- Add the oats, stir, cover and reduce heat to a simmer.
- Simmer the oats until cooked throughout, approximately 15 minutes.
- Serve with pumpkin seeds sprinkled on top, a drizzle of your natural sweetener of choice (honey or maple syrup are my choices). I’ve added chia seeds as well and Greek yogurt can also be a nice addition.
This tasty salad boasts several superfoods in one, making this an excellent addition to any meal. Kale has been popularized for all of the nutrients it has, and I’ve previously posted about it. Red cabbage is not often thought of as being very nutritious, but it should be. Red cabbage has a high concentration of anthocyanin polyphenols, which are anti-inflammatory and act as antioxidants. Red cabbage is also very high in vitamin C and vitamin K and can be part of a diet for cancer prevention. Cabbage (especially when steamed) has some cholesterol lowering benefits. The pumpkin, hemp hearts and chia seeds add vitamins, minerals, protein, and omega 3 fatty acids.
- 2 tbsp extra virgin olive oil
- 1 tbsp honey
- 1 tbsp freshly squeezed lime juice
- 1/2 tsp balsamic vinegar
- 1 tbsp chopped cilantro
- 1/4 jalapeno pepper, seeded and coarsely chopped (optional if you want it a bit spicy)
- 1/2-1/4 clove crushed garlic (depending how garlicky you like your food)
- 1/8 tsp minced fresh ginger
- pinch of salt to taste
- 2 cups kale
- 1 cup red cabbage
- 1 medium carrot
- 2 tbsp chia seeds
- 2 tbsp hemp hearts
- 2 tbsp pumpkin seeds
1) In a bowl, whisk together the first 9 ingredients to make the dressing
2) Wash, de-stem and finely chop the kale. Use your box grater (cheese grater) to make your cabbage into smaller bite sized pieces. I like to use the “slicer” side which is the slot that is about 5 cm wide (2 inches) and 1/2 cm (1/4 inch) tall. Peel and julienne the carrots, or if you have a spiralizer you can use it like I did. Place the kale, carrots, and cabbage into a large bowl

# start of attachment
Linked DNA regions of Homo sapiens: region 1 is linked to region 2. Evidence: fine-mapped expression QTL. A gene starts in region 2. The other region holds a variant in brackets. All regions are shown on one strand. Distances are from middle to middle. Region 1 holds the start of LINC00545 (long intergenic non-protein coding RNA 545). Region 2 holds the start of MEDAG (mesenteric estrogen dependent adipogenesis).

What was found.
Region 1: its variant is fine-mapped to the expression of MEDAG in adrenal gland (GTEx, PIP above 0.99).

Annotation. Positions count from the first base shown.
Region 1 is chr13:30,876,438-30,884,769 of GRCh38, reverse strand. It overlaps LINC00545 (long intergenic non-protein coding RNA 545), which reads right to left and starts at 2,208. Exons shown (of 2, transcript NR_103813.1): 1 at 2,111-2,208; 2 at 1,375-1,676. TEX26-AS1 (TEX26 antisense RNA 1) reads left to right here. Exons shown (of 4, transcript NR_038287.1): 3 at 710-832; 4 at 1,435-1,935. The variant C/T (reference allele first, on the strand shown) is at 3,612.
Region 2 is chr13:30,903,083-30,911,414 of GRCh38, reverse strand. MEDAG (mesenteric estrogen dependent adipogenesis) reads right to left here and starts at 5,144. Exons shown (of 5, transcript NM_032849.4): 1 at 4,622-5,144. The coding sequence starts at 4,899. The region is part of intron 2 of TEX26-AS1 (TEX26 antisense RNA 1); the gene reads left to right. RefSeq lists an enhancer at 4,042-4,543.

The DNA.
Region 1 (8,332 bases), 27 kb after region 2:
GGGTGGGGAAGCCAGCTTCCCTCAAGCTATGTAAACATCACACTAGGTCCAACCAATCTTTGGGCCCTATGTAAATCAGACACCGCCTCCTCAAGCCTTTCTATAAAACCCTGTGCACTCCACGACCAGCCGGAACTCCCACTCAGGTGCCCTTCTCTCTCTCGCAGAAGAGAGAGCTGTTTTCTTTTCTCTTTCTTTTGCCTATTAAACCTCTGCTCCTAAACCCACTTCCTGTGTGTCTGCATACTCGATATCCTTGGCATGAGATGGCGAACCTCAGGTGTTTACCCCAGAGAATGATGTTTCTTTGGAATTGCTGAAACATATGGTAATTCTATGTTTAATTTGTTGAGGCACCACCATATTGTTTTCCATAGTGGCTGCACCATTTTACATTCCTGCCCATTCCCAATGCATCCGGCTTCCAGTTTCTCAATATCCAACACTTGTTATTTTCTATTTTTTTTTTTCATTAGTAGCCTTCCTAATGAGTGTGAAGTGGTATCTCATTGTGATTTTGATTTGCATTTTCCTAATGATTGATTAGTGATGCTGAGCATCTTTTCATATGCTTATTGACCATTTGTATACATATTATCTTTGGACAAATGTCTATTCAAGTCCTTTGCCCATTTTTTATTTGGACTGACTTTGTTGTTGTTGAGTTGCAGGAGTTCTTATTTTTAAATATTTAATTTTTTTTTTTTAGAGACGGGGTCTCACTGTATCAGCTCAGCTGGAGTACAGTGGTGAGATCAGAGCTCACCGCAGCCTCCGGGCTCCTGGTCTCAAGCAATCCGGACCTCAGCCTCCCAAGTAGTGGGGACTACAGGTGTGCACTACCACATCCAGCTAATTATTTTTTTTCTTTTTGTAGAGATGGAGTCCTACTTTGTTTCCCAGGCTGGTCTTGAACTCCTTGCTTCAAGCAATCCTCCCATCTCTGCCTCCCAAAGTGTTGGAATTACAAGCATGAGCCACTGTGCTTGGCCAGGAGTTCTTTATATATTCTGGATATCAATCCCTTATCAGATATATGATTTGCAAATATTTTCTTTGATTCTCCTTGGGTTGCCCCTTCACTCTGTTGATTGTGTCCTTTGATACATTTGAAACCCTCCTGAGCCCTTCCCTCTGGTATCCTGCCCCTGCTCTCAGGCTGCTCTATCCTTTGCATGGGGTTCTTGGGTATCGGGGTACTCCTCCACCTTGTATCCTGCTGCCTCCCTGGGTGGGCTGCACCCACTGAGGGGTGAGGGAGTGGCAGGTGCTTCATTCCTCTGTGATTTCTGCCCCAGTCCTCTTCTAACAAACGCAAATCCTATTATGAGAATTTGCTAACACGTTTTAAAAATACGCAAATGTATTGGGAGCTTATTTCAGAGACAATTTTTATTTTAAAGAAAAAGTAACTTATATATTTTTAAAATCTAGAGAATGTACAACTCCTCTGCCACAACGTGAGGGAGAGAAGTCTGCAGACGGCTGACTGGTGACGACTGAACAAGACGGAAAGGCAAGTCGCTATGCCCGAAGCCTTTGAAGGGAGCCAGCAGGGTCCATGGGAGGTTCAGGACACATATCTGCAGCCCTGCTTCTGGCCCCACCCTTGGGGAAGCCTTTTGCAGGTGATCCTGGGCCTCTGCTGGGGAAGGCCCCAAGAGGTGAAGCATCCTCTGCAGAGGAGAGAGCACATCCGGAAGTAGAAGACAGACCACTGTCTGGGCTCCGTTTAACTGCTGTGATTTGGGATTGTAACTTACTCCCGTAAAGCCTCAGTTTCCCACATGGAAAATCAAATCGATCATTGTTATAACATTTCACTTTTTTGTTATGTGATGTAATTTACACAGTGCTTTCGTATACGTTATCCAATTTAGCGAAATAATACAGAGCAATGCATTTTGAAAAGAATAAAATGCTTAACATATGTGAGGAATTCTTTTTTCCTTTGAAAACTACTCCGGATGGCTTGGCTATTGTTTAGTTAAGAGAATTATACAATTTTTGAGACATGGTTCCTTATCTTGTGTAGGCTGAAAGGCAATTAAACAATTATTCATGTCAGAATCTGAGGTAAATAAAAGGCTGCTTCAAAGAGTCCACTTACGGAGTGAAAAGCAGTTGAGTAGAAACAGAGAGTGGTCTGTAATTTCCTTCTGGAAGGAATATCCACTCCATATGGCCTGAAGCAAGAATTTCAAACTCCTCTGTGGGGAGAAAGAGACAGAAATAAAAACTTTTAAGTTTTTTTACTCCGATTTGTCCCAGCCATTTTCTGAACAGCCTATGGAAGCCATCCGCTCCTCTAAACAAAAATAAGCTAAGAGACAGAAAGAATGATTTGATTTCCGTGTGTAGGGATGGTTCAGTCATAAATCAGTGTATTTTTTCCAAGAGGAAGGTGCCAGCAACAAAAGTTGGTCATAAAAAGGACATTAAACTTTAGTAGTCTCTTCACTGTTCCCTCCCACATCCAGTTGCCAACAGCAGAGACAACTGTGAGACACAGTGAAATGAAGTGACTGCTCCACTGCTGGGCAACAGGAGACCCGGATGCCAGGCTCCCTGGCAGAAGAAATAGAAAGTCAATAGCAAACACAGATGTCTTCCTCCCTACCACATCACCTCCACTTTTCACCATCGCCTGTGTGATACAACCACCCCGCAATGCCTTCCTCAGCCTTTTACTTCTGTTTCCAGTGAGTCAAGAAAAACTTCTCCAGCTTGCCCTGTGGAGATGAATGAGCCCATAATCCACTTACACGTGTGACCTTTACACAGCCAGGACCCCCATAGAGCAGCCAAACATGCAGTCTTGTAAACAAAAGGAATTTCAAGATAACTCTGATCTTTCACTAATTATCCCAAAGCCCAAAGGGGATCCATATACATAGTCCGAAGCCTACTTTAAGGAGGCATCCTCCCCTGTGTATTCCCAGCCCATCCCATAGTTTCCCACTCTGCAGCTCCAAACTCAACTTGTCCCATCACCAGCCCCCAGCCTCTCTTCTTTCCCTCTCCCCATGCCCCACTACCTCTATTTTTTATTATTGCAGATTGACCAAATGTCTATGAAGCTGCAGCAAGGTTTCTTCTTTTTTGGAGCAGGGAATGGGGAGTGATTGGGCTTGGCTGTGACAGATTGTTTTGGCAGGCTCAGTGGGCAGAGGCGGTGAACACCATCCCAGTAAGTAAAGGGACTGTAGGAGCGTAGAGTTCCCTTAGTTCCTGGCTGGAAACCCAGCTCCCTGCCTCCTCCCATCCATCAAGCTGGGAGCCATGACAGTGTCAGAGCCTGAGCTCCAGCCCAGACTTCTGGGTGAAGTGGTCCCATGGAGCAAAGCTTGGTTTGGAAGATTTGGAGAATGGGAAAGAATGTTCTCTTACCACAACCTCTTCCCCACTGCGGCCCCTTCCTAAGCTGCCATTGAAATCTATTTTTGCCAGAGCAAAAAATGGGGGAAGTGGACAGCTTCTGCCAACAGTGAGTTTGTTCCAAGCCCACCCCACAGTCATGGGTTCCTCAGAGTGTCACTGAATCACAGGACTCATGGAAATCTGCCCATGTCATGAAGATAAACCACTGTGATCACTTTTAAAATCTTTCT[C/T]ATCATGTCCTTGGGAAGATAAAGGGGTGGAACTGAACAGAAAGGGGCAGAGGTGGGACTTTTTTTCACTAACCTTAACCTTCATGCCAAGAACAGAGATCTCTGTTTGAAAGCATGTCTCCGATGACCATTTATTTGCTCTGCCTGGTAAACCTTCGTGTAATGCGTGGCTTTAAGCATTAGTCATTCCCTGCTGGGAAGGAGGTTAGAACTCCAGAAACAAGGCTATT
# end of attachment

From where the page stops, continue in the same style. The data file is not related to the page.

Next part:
3) Add the pumpkin and chia seeds and hemp hearts to the bowl. Drizzle the dressing on and toss to mix everything.
This recipe was modified from here.
Garlic is an ingredient I tend to put in just about everything that I cook, even when it’s not listed in the ingredients. I do this because I absolutely love garlic. It makes everything taste better. I am also very liberal with it because I know that regular garlic consumption is good for me. If garlic isn’t a regular part of your life yet, let me convince you to make it your smelly companion.
Garlic contains manganese, vitamin B6, vitamin C, copper and selenium. It’s not a significant source of these vitamins and minerals, but it does help to boost the nutritional profile of your dish.
Garlic helps to support healthy digestion. It inhibits the growth of candida (a yeast you don’t want in excess in your digestive system) and promotes the growth of healthy bacteria in your intestines (Lactobacillus and Acidophilus). Garlic works also as an anti-microbial, meaning it inhibits the bad bacteria. For garlic to work as an anti-microbial, it needs to be taken raw and crushed.